People Behind TRIP: Angela Dillworth


You can’t go anywhere in the airport these days without crossing paths with a construction worker. With neon orange or yellow vests, steel-toed boots and hard hats, at least 200 construction workers are on site on any given day at Charleston International Airport.

Angela Dillworth knows nearly every one of them – where they work and by their name.

Dillworth is a driver and supervisor for Tri-State Transit, and for the last nine months she has spent her days driving construction workers from off-site parking to the terminal where the $189 million Terminal Redevelopment and Improvement Project (TRIP) is under way.

“I’ve actually come to the point now that when someone gets in the van all I have to do is look at their hard hat and I know exactly where they are going,” Dillworth said. “A lot of the companies you can tell by color and a lot of the company names are on their hats.”

Dillworth’s day starts at 6:30 a.m. Everytime her phone rings someone needs a ride. Her roundabout route from the staging point at the construction trailers on Porsche Boulevard to the terminal and the airside construction sites is barely a half mile. Dillworth logs about 94 miles a day, or 2,256 miles a month, shuttling the construction crews.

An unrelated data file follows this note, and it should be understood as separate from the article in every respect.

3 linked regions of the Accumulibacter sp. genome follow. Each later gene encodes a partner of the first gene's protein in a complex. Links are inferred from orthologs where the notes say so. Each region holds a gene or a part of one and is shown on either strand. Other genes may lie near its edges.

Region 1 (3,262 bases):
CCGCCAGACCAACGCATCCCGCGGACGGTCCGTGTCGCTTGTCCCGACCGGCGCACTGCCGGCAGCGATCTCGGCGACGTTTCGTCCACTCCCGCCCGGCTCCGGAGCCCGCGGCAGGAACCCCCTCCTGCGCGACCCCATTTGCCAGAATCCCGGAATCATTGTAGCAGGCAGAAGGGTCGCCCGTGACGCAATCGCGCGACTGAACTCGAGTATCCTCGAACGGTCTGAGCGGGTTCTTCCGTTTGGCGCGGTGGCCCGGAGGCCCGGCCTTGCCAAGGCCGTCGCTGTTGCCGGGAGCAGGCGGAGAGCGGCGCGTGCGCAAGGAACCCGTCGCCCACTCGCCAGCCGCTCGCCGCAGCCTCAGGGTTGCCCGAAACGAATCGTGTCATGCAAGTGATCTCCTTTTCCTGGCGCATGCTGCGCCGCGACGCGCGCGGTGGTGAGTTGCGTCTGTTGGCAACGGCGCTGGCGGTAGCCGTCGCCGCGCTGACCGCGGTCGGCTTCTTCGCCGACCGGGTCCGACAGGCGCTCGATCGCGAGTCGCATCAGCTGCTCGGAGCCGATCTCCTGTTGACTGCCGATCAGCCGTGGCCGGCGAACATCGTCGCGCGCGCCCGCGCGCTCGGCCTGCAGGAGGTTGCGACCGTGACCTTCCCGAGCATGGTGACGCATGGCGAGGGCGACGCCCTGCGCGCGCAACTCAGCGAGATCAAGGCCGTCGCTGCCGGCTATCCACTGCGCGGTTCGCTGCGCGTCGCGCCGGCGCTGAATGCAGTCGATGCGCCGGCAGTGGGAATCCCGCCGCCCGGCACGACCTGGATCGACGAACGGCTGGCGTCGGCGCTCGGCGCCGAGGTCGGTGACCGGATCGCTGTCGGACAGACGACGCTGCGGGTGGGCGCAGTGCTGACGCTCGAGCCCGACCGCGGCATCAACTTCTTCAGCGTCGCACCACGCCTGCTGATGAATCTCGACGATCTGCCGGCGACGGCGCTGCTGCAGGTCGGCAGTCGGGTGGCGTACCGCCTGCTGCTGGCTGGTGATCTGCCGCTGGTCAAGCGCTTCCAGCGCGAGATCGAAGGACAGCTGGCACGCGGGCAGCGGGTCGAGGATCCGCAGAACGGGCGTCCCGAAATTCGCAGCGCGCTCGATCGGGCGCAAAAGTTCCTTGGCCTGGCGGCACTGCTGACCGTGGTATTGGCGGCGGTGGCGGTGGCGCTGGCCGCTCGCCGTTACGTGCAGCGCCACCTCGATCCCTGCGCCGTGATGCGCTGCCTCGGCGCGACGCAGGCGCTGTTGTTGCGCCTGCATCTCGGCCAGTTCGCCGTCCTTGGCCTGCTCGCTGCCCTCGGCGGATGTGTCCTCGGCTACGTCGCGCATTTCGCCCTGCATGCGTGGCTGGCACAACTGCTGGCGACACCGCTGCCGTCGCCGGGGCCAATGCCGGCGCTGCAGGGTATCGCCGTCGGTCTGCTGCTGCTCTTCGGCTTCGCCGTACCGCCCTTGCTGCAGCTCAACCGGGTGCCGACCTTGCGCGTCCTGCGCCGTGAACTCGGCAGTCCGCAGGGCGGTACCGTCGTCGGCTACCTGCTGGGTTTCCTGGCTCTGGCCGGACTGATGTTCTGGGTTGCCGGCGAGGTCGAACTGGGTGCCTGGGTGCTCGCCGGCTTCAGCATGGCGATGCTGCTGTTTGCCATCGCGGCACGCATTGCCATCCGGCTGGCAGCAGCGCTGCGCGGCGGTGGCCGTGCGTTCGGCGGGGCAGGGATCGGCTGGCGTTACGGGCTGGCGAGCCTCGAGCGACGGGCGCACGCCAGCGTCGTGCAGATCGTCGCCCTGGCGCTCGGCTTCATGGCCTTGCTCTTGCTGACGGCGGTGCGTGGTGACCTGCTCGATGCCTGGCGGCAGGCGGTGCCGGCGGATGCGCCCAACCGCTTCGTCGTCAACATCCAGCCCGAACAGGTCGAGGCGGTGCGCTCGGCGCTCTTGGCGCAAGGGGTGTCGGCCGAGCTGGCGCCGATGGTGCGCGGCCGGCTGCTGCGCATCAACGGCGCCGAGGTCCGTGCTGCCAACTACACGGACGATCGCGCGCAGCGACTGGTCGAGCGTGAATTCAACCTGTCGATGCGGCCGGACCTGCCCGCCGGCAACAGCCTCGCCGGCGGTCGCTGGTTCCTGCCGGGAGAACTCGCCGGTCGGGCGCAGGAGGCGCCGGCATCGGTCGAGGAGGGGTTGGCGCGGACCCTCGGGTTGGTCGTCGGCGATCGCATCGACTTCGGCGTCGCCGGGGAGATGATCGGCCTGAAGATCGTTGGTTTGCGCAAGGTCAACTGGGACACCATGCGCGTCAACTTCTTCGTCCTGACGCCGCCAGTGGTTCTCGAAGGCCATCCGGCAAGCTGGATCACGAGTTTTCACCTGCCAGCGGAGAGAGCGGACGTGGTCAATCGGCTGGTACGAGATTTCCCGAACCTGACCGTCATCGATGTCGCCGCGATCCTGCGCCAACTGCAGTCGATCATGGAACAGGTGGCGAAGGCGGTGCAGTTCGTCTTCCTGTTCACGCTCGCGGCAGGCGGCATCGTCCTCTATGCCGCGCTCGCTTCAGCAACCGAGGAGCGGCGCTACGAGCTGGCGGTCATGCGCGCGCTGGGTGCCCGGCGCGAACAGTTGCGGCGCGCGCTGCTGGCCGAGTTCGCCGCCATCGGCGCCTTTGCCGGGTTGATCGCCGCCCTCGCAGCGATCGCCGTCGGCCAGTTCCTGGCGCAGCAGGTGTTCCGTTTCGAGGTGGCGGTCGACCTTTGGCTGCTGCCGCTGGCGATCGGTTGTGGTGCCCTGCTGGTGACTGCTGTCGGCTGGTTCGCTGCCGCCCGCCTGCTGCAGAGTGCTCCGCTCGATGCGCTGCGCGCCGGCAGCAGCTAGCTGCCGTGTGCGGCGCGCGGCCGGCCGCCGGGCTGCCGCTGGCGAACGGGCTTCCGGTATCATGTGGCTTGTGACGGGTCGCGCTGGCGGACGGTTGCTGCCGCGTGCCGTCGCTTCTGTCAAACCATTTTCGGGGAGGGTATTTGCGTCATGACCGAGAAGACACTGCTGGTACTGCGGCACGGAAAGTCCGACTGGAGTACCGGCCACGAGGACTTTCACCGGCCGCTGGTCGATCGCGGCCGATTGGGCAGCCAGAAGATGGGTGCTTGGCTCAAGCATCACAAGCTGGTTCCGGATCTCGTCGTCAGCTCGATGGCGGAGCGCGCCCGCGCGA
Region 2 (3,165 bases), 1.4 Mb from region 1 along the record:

A former civilian auditor for the Navy, Dillworth was in Charleston from New Orleans to visit family when she met Jackie White, owner of Tri-State Transit, and ended up coming to work for the company.

Tri-State Transit LLC, a Charleston-based firm, specializes in contract services for construction site shuttle service and also provides transportation for individuals, groups, distribution, logistics and non-emergency services.

“We are very excited and grateful to be a part of the TRIP project,” White said. “Being from the Charleston area and being a part of the transportation industry, seeing the renovation process from day to day is very special and will be a memorable experience.”

Dillworth, one of three drivers for Tri-State Transit, enjoys her daily front seat view of the construction work and its progress.

“It’s amazing to see how much has changed from when they first started,” she said. “It’s fun to watch.”

Does Dillworth ever get bored driving in what is essentially a big circle over and over again?

“That’s a question everybody asks me, but no, I don’t,” she said. “I love talking to all the workers. Dealing with the workers keeps me laughing and keeps me going. There’s never a dull moment.”

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